"I lived most of my life feeling like there was something deeply wrong with me," the singer-songwriter writes. "Everything I did was somehow geared towards fixing the parts of myself I thought were bad or 'broken.' There was also an odd safety in being broken."
"Whatever your problems may be, (diagnosed or not), they don’t equate to you being broken," Diamandis continues. "In my own life, it’s been unhelpful to think of mental health problems in this way, particularly when you’re struggling. You are who you are at this moment in time, and you’re doing your best. Brains are plastic. People can, and do, change."
After assuring readers that they're not alone and have nothing to be ashamed of, Diamandis proceeds to share three coping methods that have helped with her depression: Meditation, exercise, and identifying with thoughts.
Although meditation and exercise sound pretty straightforward, she elaborates on what exactly "identifying with thoughts" entails: "The reality is, I still deal with depression, but my reaction to it is different. I am more aware of its mechanisms so I don’t take my thoughts as seriously. I try not to identify with a thought and interpret it as truth just because it came into my mind," Diamandis explains. "Why? Because the way I think and respond to events is largely based on my past experiences, so how can I know that my thoughts are my own and not coloured by my past? This is why I don’t always trust my thoughts, particularly when they are of the negative variety."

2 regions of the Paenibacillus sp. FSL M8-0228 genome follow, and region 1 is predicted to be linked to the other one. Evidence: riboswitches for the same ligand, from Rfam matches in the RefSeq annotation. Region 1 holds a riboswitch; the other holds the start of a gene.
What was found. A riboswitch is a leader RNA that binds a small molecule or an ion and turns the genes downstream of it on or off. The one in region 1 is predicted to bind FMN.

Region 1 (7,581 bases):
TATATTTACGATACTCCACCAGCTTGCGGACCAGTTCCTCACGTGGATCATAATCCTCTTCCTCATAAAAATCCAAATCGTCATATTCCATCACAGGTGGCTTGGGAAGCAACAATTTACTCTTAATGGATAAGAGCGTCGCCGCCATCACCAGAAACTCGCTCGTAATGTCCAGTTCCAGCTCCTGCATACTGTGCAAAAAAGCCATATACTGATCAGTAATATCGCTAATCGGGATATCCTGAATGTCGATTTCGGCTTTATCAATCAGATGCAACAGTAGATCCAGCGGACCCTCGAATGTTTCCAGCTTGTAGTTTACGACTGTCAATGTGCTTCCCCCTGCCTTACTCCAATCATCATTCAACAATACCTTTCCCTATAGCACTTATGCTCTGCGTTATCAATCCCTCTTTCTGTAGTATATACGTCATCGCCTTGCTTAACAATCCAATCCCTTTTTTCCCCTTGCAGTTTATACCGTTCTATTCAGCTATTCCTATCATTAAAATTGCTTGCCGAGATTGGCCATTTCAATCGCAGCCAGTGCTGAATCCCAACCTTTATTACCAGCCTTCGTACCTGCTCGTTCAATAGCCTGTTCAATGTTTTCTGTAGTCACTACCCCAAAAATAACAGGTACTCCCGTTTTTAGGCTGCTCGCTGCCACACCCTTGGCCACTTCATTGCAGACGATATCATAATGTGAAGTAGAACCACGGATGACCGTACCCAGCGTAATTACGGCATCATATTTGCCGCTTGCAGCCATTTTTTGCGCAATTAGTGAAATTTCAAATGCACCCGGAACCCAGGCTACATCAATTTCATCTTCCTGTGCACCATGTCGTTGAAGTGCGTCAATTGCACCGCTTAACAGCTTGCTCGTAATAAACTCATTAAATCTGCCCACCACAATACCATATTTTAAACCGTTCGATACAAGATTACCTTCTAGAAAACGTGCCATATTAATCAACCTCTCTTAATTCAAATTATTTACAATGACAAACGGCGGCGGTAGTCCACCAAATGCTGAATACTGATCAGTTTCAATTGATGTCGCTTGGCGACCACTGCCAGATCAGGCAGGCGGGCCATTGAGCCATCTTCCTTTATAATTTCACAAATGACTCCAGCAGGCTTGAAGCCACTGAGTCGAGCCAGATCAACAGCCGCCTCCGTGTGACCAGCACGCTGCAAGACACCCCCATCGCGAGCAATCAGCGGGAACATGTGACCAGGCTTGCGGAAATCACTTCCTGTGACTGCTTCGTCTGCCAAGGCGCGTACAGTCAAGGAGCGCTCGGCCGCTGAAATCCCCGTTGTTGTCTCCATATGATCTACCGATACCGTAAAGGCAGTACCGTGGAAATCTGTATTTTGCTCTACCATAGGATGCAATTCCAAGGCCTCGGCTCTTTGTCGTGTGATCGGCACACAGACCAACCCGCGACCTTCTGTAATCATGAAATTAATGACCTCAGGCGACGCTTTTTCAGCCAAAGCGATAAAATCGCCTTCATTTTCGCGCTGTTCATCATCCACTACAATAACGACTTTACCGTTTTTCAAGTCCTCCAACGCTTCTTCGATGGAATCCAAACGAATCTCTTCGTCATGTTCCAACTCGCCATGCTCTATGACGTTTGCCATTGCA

In conclusion, she sends a powerful and inspiring message about living with depression: "Our culture has taught us to see happiness as some kind of end goal, but for me, the best thing about it is that it doesn’t stick around forever. Human beings need to experience some level of suffering in order to evolve emotionally and consciously," Diamandis explains. "And though depression often feels like you’re stuck, or stagnating, it can also be a healthy way of your mind telling you that something isn’t quite right, and that it’s in the process of changing. We tend to view sadness as something unnatural, or negative, but perhaps viewing it as a necessary process might help us accept the low periods, and move through them more easily."
According to the World Health Organization, over 300 million people suffer from depression and 260 million live with anxiety disorders. For individuals struggling with any mental illness, Diamandis' essay is a powerful reminder to be patient with ourselves, find healthy coping mechanisms, and to never feel ashamed of our illnesses.
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